1. Aug 12, 2008

Aquafire

Part of my early morning ritual involves making myself a nice cup of coffee.

I pour my aromatic brew into the cup and then add a little sugar.

In the process of getting the sugar to dissolve, I give the contents a clockwise stir, turning the teaspoon, (not too vigorously, not to slowly) but just enough to cause a little centrifugal dip in coffee as it turns. (alternately you can say the centrifugal force pushes the coffee slight up the sides of the cup, with the centre of the cup being the lowest point)...I am happy with either...

Anyway, as this is happening, I take the milk carton, open it, and begin to pour milk in a thin stream directly over the top of the centre of the cup. This I do at a height of about 8 to 10 inches above.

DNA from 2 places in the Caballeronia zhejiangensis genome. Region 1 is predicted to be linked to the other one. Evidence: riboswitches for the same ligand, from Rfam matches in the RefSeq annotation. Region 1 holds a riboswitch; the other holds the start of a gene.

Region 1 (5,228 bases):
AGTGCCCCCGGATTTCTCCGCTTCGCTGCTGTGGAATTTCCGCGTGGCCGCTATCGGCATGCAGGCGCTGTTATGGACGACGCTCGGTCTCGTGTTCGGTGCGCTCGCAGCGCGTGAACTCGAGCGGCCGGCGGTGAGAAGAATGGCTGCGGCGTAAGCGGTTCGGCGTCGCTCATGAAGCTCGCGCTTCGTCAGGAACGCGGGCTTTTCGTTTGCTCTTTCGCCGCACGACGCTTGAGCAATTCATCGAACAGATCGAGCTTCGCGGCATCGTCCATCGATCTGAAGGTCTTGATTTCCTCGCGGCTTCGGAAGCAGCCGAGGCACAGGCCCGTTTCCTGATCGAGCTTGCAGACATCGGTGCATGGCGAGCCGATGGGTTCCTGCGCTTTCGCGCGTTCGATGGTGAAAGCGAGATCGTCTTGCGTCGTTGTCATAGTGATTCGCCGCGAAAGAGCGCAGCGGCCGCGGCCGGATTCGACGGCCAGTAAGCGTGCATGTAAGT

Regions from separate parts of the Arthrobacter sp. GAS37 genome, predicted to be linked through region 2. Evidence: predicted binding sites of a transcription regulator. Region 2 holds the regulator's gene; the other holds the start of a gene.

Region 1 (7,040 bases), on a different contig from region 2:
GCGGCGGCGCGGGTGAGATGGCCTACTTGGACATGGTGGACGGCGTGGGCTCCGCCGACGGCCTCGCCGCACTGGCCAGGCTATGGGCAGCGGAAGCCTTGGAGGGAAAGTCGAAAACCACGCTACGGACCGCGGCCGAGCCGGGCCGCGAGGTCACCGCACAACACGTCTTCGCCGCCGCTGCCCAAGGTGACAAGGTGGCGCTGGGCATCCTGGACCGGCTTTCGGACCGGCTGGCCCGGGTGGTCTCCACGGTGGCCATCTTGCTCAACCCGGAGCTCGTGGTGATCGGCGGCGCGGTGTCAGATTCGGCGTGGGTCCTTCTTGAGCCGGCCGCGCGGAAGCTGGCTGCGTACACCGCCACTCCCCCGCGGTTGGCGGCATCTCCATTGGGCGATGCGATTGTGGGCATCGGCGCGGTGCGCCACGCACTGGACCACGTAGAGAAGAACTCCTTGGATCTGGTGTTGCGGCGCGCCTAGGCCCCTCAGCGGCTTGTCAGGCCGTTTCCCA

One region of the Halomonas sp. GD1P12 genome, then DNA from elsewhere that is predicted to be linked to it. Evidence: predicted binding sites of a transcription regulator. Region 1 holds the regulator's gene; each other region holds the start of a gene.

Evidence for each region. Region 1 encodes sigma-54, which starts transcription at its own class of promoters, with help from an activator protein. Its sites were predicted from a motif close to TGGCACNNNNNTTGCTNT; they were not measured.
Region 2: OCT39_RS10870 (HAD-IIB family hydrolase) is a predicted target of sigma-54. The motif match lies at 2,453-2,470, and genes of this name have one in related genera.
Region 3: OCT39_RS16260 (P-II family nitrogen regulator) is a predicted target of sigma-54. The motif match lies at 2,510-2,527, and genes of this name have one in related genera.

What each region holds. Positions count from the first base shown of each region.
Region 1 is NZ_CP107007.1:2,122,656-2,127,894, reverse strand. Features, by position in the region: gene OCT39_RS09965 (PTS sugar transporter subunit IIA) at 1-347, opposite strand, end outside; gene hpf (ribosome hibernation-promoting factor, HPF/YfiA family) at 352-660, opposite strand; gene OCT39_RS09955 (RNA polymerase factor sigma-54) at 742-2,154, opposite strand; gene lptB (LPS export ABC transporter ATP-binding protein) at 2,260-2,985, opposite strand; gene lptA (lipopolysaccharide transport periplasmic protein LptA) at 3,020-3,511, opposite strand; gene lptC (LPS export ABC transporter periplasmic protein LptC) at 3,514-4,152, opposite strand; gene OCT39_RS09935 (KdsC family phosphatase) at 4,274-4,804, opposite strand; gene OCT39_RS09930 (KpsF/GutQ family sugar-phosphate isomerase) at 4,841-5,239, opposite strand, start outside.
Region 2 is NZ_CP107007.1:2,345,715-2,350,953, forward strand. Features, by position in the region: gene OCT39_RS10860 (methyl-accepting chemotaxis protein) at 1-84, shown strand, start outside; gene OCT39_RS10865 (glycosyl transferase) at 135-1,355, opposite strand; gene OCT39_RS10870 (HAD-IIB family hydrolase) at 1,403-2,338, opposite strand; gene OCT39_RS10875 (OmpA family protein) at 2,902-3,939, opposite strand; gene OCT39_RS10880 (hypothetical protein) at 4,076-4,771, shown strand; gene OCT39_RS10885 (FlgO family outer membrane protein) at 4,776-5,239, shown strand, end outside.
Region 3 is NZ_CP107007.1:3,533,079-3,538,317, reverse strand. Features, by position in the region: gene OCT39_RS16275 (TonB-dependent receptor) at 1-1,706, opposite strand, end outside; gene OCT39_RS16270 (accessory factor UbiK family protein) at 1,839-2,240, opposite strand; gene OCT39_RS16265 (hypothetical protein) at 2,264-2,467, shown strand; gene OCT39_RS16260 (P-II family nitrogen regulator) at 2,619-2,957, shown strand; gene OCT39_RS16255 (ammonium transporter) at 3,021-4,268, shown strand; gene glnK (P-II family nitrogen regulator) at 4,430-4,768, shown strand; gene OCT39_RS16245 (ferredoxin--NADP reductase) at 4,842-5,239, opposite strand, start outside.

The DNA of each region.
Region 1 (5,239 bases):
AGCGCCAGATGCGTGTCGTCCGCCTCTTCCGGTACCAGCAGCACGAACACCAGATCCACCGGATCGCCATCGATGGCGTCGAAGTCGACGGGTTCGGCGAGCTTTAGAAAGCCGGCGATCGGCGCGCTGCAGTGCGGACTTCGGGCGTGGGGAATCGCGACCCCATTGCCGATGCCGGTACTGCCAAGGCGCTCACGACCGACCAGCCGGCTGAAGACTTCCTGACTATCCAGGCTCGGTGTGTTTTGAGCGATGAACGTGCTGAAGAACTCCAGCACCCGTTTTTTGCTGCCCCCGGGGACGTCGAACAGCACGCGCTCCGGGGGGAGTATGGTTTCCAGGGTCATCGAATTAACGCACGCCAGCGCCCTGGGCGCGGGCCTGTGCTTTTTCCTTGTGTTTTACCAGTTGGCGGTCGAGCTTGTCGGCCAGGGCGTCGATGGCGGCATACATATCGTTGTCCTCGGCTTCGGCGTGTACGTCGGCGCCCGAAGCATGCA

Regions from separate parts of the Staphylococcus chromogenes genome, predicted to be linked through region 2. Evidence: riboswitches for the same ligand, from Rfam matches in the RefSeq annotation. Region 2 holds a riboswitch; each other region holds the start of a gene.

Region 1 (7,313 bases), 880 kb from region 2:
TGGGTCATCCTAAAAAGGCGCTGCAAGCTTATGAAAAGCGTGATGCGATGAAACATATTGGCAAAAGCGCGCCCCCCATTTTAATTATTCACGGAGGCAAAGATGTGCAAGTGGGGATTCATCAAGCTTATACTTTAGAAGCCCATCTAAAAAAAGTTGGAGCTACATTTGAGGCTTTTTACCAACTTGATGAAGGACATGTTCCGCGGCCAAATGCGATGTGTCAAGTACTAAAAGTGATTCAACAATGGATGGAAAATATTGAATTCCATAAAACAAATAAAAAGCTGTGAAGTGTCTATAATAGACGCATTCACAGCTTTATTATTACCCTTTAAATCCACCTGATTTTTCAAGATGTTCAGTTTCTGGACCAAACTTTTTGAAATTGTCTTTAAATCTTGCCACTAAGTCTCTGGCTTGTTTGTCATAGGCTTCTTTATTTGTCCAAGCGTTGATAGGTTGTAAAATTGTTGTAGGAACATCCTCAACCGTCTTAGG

Then a delightful and to my mind exciting thing happens.

In the process of pouring the milk into the centre of the cup, it seems to collect not only enough force, so that I can virtually see to the bottom of the cup; but even more wonderfully, a gap of about 3 to 5 millimeters opens up between the descending milk stream and the rotating coffee into which the milk is being poured.

In due course, it seems to me, that the wall of rotating coffee and milk, actually picks up a bit more rotational speed while the milk pushes down, out and up against the sides.

Eventually after about half a second or so, the air gap, dividing the stream of milk from the rotating coffee collapses inwards...thus obliterating that wonderful vortexed wall space.

What I'd like to know, is what is causing the gap between the descending milk stream and the rotating wall of mixing coffee and milk?

If you don't know what I am describing, go out and give it a shot...

For me, its one of those everyday mysteries...for which I do not have a full explanation...

So...please, if you can shed some light on this phenomena, then I am all ears...

Cheers

Aqua